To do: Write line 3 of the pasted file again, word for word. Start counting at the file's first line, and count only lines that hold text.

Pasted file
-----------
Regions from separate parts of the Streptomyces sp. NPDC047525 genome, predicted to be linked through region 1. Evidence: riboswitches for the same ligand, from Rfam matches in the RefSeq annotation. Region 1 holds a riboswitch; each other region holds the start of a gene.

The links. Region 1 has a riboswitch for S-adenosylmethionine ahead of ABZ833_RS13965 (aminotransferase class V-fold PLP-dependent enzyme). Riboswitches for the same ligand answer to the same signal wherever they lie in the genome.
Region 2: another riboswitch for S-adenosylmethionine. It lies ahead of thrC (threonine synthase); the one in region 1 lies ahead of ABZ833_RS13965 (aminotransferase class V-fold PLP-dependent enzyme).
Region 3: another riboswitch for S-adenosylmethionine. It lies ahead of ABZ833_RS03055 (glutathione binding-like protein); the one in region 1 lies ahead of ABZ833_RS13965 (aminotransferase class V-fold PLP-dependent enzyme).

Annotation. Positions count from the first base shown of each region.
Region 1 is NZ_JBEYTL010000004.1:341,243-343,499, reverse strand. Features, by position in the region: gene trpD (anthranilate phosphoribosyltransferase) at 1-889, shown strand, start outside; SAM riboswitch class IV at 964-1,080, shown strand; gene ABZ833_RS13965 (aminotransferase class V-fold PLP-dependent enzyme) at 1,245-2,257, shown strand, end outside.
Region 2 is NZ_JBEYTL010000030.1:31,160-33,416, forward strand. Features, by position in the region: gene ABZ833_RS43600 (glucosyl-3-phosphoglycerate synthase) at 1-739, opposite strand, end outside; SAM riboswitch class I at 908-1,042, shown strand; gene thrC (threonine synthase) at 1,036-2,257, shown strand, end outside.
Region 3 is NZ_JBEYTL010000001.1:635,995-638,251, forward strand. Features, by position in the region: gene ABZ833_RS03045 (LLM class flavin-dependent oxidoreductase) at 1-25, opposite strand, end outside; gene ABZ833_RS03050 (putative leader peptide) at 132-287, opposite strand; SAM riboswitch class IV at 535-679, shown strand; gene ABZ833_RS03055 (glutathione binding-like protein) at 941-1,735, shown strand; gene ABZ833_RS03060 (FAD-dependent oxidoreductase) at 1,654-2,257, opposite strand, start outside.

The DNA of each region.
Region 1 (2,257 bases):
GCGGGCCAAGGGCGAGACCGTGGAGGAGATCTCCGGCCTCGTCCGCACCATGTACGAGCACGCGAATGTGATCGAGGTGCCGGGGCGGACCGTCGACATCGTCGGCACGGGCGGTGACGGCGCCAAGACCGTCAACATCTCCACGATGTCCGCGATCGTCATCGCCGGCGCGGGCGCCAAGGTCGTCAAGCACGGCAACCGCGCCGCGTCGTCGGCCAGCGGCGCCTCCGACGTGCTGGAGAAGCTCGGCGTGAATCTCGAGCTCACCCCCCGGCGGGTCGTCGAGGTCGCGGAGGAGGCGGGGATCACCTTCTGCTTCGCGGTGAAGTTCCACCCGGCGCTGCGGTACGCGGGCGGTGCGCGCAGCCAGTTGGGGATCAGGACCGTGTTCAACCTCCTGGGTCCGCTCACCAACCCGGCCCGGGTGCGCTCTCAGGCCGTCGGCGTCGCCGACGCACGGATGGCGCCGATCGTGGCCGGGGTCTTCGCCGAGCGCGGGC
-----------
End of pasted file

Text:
Region 2: another riboswitch for S-adenosylmethionine. It lies ahead of thrC (threonine synthase); the one in region 1 lies ahead of ABZ833_RS13965 (aminotransferase class V-fold PLP-dependent enzyme).